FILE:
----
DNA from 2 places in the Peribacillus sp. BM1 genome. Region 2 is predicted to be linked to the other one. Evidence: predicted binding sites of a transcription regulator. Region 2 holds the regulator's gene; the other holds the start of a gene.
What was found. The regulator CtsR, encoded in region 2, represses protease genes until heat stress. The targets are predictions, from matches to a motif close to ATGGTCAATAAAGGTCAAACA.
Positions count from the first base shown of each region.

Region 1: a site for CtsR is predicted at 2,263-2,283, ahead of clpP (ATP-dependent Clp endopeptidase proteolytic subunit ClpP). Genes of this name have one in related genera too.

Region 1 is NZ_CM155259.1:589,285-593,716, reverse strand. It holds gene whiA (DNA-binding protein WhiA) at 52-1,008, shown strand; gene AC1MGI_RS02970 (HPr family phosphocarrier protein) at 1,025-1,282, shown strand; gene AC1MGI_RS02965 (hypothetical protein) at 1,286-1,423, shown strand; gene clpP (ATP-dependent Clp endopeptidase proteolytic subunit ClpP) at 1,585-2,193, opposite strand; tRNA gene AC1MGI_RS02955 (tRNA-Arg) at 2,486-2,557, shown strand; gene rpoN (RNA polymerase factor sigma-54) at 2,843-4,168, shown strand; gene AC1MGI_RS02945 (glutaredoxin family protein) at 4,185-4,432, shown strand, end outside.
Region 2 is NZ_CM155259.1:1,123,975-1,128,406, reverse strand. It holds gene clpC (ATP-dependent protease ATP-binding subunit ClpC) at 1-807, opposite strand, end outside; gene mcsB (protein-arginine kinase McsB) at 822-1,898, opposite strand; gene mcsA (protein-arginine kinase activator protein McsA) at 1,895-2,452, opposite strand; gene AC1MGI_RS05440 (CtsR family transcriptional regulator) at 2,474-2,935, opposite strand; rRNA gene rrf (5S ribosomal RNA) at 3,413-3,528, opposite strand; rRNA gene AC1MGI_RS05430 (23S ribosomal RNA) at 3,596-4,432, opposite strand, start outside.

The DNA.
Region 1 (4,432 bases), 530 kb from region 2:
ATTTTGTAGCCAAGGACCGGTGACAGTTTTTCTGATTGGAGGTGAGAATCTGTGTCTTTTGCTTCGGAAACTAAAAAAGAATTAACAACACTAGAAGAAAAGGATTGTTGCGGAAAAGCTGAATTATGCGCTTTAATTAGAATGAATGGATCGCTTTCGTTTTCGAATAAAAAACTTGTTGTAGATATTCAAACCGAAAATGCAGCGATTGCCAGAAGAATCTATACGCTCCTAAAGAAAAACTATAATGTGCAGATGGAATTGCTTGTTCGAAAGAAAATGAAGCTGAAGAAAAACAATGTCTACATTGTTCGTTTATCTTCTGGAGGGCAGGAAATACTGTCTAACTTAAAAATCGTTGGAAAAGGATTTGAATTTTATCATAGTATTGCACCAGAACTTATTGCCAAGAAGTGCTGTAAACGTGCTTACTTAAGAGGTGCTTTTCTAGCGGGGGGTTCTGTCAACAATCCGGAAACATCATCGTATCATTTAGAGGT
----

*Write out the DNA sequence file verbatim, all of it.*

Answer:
DNA from 2 places in the Peribacillus sp. BM1 genome. Region 2 is predicted to be linked to the other one. Evidence: predicted binding sites of a transcription regulator. Region 2 holds the regulator's gene; the other holds the start of a gene.
What was found. The regulator CtsR, encoded in region 2, represses protease genes until heat stress. The targets are predictions, from matches to a motif close to ATGGTCAATAAAGGTCAAACA.
Positions count from the first base shown of each region.

Region 1: a site for CtsR is predicted at 2,263-2,283, ahead of clpP (ATP-dependent Clp endopeptidase proteolytic subunit ClpP). Genes of this name have one in related genera too.

Region 1 is NZ_CM155259.1:589,285-593,716, reverse strand. It holds gene whiA (DNA-binding protein WhiA) at 52-1,008, shown strand; gene AC1MGI_RS02970 (HPr family phosphocarrier protein) at 1,025-1,282, shown strand; gene AC1MGI_RS02965 (hypothetical protein) at 1,286-1,423, shown strand; gene clpP (ATP-dependent Clp endopeptidase proteolytic subunit ClpP) at 1,585-2,193, opposite strand; tRNA gene AC1MGI_RS02955 (tRNA-Arg) at 2,486-2,557, shown strand; gene rpoN (RNA polymerase factor sigma-54) at 2,843-4,168, shown strand; gene AC1MGI_RS02945 (glutaredoxin family protein) at 4,185-4,432, shown strand, end outside.
Region 2 is NZ_CM155259.1:1,123,975-1,128,406, reverse strand. It holds gene clpC (ATP-dependent protease ATP-binding subunit ClpC) at 1-807, opposite strand, end outside; gene mcsB (protein-arginine kinase McsB) at 822-1,898, opposite strand; gene mcsA (protein-arginine kinase activator protein McsA) at 1,895-2,452, opposite strand; gene AC1MGI_RS05440 (CtsR family transcriptional regulator) at 2,474-2,935, opposite strand; rRNA gene rrf (5S ribosomal RNA) at 3,413-3,528, opposite strand; rRNA gene AC1MGI_RS05430 (23S ribosomal RNA) at 3,596-4,432, opposite strand, start outside.

The DNA.
Region 1 (4,432 bases), 530 kb from region 2:
ATTTTGTAGCCAAGGACCGGTGACAGTTTTTCTGATTGGAGGTGAGAATCTGTGTCTTTTGCTTCGGAAACTAAAAAAGAATTAACAACACTAGAAGAAAAGGATTGTTGCGGAAAAGCTGAATTATGCGCTTTAATTAGAATGAATGGATCGCTTTCGTTTTCGAATAAAAAACTTGTTGTAGATATTCAAACCGAAAATGCAGCGATTGCCAGAAGAATCTATACGCTCCTAAAGAAAAACTATAATGTGCAGATGGAATTGCTTGTTCGAAAGAAAATGAAGCTGAAGAAAAACAATGTCTACATTGTTCGTTTATCTTCTGGAGGGCAGGAAATACTGTCTAACTTAAAAATCGTTGGAAAAGGATTTGAATTTTATCATAGTATTGCACCAGAACTTATTGCCAAGAAGTGCTGTAAACGTGCTTACTTAAGAGGTGCTTTTCTAGCGGGGGGTTCTGTCAACAATCCGGAAACATCATCGTATCATTTAGAGGT